As I’d look over other people’s dissertations, I always marvelled at the footnotes and wondered if I’d ever produce notes like that. Doing some revision today, I ended up writing one of those footnotes. It’s not elegant and it will need to be revised (or my committee may just tell me to drop it), but here’s a footnote I added to the statement “But at the same time, to posit Yates’ book as the beginning of a revival in the study of the canon of memory is to ignore the fact that the “art of memory” was being used well into the Nineteenth Century”:

A number of scholars have discussed the Romantics in conjunction with the art of memory. See, for example Hutton’s discussion of mnemotechnics in Wordsworth’s and Rousseau’s autobiographies (History, 52-59) and Kierkegaard’s Stages of Life (History 154-157). And drawing upon Walter J. Ong’s Rhetoric, Romance, and Technology and Orality and Literacy and Michel Beaujour’s Poetics of the Literary Self-Portrait (“Art of Memory” 383-86), Hutton also argues that “mnemonic techniques lay at the source of Romantic soul-searching, both personal and collective” (386). Douwe Draaisma’s discusses Romanticism and landscapes of memory in Metaphors of Memory (72-78), and M.H. Abrams discusses Wordsworth’s The Prelude in conjunction with Proust and, more significantly, Augustine’s Confessions (74-87). I would also argue that Blake’s conception of knowledge as a “form” or “image” has strong connections with classical mnemotechnics (see Northrop Frye 14-18, esp. 15-16). And, finally, for a discussion of classical mnemotechniques in Nineteenth American literature, see Thomas Walsh and Thomas Zlatic “Mark Twain and the Art of Memory.”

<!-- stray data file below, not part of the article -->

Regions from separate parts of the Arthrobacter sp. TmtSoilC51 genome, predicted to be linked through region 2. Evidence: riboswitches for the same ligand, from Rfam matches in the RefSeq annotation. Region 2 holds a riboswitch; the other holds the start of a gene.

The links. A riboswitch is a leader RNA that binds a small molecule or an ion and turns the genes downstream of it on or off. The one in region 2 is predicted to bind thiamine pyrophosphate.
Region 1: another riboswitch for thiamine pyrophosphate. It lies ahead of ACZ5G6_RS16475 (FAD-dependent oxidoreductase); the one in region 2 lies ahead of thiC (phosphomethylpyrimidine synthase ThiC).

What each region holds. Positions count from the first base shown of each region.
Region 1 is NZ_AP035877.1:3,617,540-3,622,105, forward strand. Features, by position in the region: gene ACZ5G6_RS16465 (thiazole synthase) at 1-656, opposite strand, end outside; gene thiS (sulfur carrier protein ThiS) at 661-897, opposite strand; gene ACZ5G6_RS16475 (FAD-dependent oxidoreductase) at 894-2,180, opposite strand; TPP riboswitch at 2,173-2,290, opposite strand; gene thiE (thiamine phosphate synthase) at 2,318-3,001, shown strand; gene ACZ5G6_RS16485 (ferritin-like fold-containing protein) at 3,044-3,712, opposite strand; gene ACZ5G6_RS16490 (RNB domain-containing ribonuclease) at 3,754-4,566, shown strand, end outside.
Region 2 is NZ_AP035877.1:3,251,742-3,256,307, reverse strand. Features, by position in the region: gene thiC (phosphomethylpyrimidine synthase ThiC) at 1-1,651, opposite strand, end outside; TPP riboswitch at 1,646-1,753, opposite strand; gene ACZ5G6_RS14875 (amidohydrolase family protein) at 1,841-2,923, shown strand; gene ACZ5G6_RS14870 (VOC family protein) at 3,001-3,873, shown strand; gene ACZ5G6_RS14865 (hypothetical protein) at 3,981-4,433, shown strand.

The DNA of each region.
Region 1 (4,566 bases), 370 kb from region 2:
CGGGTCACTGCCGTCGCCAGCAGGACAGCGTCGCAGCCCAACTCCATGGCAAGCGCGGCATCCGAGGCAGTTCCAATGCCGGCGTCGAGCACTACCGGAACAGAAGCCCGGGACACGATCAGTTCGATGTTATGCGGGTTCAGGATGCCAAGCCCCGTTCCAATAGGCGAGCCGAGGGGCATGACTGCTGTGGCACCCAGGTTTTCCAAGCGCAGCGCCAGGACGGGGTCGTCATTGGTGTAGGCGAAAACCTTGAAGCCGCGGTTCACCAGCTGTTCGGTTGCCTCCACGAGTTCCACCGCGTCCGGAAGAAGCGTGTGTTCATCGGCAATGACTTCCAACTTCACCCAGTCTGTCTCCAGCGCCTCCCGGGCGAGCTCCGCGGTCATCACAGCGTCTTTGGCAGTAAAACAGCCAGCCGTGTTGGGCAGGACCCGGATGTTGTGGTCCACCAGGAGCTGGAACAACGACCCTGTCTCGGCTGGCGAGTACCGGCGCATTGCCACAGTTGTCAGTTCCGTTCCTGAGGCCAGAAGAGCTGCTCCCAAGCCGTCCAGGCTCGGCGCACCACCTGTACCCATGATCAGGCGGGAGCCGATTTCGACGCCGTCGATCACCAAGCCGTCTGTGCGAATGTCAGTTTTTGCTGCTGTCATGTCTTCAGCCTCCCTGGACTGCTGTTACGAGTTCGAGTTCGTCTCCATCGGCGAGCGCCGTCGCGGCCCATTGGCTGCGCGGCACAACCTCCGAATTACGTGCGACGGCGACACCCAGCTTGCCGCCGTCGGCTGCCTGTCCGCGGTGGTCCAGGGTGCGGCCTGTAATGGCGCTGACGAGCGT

Just thought it was about time I blogged something.